Portrait photograph 'Kawsar' by Fran Monks, 2020. 1 of an edition of 20. Portrait taken of restaurant-owner Kawsar through a video calling platform. Produced as part of 'Social Distance - Lockdown Mark 1' series of portraits. Kawsar is shown standing in his restaurant, behind a stack of chairs and tables. The photographer can be seen taking the shot in a small window top right. Signed and edition numbered below.
Fran Monks’ striking ‘Social Distance’ portraits capture the experience of the 2020 Covid-19 lockdown in both image and process. Speaking to her sitters through video calls, Monks photographed her computer screen, so that her own action is captured in the small window at the top of each image. Sitters are visible within their homes, and alongside their technology. The five sitters chosen for the Science Museum Group collection demonstrate a wide range of lockdown experiences, people who are hospital workers, home-schoolers, news editors, restaurant owners and those whose virtual worlds expanded, capturing both the positives and negatives created by the pandemic.
Monks explains, “This is Kawsar, the proprietor of one of my favourite Oxford restaurants, The Standard Indian. I photographed him via Zoom and a very precariously balanced laptop. Like restauranteurs all over the world, Kawsar had a diﬃcult time navigating the lockdown. Once the government required that all restaurants closed, The Standard tried a couple of nights of take away service and then decided that the safest thing for the community was to close down completely.
Luckily, he says, theirs is quite a modest operation. He owns the business with his brother, and they do not have a huge staﬀ, so they were able to be quite ﬂexible when it came to closing.
Kawsar used the time to put in place all the ideas he has been thinking about over the years. When they re-opened in July 2020, initially just for take away, and then for sit down meals, they redesigned their menu, taking into account health and responsible sourcing. When I saw Kawsar for the ﬁrst time, in real life, after this picture, it took him a while to remember that I had not been in the restaurant making the portrait, but just on a screen. I think the lockdown has been a very unusual time for our memory making.”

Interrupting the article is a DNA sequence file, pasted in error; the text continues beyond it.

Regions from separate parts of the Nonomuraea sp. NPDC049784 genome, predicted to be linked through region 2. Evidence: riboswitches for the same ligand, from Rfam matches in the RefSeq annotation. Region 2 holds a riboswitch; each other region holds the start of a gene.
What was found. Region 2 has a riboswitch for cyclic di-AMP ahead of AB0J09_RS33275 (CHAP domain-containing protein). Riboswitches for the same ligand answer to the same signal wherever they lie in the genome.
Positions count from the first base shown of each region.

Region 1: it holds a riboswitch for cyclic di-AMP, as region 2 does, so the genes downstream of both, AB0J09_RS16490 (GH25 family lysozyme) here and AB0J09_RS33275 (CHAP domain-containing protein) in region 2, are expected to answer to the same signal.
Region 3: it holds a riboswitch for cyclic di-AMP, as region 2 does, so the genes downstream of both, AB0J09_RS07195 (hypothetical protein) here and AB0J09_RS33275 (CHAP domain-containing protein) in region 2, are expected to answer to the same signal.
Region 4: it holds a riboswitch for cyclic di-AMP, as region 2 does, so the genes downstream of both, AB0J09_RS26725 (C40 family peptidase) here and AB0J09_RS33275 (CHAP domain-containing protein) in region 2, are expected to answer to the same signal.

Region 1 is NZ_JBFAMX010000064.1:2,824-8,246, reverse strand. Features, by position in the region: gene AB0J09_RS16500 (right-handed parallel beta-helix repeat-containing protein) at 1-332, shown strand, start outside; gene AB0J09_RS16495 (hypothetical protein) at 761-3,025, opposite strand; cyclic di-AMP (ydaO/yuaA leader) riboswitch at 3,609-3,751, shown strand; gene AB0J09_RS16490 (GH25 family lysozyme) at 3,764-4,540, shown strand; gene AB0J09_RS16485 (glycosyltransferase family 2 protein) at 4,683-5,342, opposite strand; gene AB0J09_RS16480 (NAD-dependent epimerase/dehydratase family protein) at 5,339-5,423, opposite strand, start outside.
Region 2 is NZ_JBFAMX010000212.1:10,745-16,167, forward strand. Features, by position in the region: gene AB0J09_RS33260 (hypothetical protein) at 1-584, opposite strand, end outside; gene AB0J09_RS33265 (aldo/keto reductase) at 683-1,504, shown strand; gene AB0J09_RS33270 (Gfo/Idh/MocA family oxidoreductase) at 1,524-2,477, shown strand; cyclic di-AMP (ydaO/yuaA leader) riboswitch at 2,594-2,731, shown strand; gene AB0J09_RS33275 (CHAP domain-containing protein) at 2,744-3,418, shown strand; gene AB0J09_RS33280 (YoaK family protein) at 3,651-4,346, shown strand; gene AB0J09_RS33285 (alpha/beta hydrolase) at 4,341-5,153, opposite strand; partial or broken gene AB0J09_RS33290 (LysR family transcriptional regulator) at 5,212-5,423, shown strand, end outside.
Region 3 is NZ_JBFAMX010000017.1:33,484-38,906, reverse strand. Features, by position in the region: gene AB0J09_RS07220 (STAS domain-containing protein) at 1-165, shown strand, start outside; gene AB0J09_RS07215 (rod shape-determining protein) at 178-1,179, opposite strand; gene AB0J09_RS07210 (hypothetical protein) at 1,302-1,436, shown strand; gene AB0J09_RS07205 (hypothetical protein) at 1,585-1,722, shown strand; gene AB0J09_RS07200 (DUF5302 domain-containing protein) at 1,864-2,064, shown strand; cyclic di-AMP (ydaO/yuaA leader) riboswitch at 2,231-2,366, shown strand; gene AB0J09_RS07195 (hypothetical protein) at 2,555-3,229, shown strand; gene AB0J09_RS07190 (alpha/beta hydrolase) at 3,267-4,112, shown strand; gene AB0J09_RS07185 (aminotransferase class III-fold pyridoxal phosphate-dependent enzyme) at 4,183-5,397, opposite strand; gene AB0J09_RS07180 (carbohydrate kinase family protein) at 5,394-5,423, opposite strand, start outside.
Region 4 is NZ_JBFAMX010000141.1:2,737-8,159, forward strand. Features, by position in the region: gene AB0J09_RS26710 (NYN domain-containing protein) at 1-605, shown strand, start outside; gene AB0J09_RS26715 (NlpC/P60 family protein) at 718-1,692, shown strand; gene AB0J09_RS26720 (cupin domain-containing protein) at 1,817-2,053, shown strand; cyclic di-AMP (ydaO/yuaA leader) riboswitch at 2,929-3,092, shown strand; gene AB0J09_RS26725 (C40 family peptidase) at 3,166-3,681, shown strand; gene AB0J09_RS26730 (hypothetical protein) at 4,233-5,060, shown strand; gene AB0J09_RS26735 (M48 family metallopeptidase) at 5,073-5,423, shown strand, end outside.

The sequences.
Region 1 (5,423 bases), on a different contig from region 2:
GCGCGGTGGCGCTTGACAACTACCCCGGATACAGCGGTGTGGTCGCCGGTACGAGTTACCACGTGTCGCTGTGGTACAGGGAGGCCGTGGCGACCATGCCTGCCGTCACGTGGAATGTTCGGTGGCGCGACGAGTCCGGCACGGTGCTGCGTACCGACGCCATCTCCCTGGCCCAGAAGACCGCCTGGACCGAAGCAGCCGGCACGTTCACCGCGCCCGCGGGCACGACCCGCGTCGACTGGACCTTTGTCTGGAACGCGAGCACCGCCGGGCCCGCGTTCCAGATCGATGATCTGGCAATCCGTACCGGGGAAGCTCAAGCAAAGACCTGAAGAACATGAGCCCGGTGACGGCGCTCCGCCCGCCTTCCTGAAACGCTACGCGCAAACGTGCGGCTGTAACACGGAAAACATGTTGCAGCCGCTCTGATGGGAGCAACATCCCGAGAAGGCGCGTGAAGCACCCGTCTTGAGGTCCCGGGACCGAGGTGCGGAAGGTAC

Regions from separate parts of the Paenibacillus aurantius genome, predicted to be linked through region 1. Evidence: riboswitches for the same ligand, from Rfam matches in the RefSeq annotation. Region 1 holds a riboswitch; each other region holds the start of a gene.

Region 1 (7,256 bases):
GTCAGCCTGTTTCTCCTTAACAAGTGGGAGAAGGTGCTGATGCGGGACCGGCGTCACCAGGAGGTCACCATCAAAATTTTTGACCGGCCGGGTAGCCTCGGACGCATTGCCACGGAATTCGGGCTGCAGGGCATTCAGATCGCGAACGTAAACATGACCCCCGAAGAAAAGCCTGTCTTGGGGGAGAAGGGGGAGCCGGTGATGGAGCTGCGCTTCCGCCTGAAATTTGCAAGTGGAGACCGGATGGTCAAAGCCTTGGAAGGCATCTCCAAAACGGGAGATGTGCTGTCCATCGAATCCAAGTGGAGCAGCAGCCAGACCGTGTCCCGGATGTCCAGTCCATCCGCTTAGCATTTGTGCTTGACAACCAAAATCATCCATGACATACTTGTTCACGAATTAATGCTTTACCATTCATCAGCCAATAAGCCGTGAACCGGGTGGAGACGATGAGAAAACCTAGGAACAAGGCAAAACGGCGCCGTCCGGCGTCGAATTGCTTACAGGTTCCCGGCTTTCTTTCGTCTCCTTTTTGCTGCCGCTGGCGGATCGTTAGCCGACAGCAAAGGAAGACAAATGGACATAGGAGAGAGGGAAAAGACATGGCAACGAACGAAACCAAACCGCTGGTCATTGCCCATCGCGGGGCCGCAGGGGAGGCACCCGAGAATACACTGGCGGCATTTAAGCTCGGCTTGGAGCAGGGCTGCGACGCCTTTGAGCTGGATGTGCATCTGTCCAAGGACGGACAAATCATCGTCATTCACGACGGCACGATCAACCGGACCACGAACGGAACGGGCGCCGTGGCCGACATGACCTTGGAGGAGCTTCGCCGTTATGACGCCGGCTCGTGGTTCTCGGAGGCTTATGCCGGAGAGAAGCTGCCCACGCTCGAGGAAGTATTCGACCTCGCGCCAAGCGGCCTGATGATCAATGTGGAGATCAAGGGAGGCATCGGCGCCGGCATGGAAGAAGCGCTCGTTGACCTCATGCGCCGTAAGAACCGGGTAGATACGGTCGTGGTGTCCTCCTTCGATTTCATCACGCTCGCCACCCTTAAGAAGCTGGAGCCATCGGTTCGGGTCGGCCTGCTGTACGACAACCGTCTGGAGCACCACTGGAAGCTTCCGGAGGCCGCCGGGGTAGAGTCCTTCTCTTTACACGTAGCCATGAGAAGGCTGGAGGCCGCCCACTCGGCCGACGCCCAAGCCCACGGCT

As a whole, the ‘Social Distance’ series shows us how photographers have found ways to continue working during lockdown as well as the immediate and fundamental role of video calling technologies in everyday life. Monks responded to disappearing work, as the UK entered lockdown, by turning to a past idea of photographing through a video call. Thanks to a social media callout she was able to gather volunteers from around the world, resulting in over 70 portraits. As a process, ‘social distance’ portraits presented challenges: the sitter had to take a much more active role in helping Monks to assess the space, check light levels, and work out the best frame for the portrait. Bandwidth and webcam capabilities became crucial alongside lighting and composition. Photographing the computer screen with her Leica, Monks plays with how the black outline of the screen mimics the black border on a dark room print. Even through layer upon layer of digital process, these portraits therefore echo more traditional photographic techniques, while also capturing how online media infrastructure has helped to shift our everyday interactions as video conferencing software has become more and more ubiquitous.
Monks’ portraiture aims to celebrate the under-celebrated: “During the height of the pandemic, individuals were making huge sacriﬁces by staying at home to keep others safe. I wanted to bring awareness to the important contributions being made by these people.”